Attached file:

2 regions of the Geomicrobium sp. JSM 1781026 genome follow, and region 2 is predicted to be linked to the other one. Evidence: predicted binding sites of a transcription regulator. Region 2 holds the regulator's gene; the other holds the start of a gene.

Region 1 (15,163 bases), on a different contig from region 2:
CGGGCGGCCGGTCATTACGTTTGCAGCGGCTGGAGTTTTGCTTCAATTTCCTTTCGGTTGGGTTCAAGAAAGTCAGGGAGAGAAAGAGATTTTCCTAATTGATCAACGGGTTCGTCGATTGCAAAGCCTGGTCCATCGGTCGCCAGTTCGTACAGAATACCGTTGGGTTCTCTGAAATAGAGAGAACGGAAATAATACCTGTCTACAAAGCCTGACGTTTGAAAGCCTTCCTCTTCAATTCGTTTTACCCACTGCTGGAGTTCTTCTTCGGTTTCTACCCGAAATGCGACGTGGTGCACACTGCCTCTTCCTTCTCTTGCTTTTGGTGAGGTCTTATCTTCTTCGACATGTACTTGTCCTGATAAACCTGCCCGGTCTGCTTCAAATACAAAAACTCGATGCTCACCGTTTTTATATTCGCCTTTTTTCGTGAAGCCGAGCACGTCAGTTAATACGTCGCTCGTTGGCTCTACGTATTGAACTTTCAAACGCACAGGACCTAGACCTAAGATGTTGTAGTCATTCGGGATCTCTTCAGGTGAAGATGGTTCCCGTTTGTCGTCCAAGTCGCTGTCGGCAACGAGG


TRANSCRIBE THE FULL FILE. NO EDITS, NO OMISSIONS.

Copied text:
2 regions of the Geomicrobium sp. JSM 1781026 genome follow, and region 2 is predicted to be linked to the other one. Evidence: predicted binding sites of a transcription regulator. Region 2 holds the regulator's gene; the other holds the start of a gene.

Region 1 (15,163 bases), on a different contig from region 2:
CGGGCGGCCGGTCATTACGTTTGCAGCGGCTGGAGTTTTGCTTCAATTTCCTTTCGGTTGGGTTCAAGAAAGTCAGGGAGAGAAAGAGATTTTCCTAATTGATCAACGGGTTCGTCGATTGCAAAGCCTGGTCCATCGGTCGCCAGTTCGTACAGAATACCGTTGGGTTCTCTGAAATAGAGAGAACGGAAATAATACCTGTCTACAAAGCCTGACGTTTGAAAGCCTTCCTCTTCAATTCGTTTTACCCACTGCTGGAGTTCTTCTTCGGTTTCTACCCGAAATGCGACGTGGTGCACACTGCCTCTTCCTTCTCTTGCTTTTGGTGAGGTCTTATCTTCTTCGACATGTACTTGTCCTGATAAACCTGCCCGGTCTGCTTCAAATACAAAAACTCGATGCTCACCGTTTTTATATTCGCCTTTTTTCGTGAAGCCGAGCACGTCAGTTAATACGTCGCTCGTTGGCTCTACGTATTGAACTTTCAAACGCACAGGACCTAGACCTAAGATGTTGTAGTCATTCGGGATCTCTTCAGGTGAAGATGGTTCCCGTTTGTCGTCCAAGTCGCTGTCGGCAACGAGG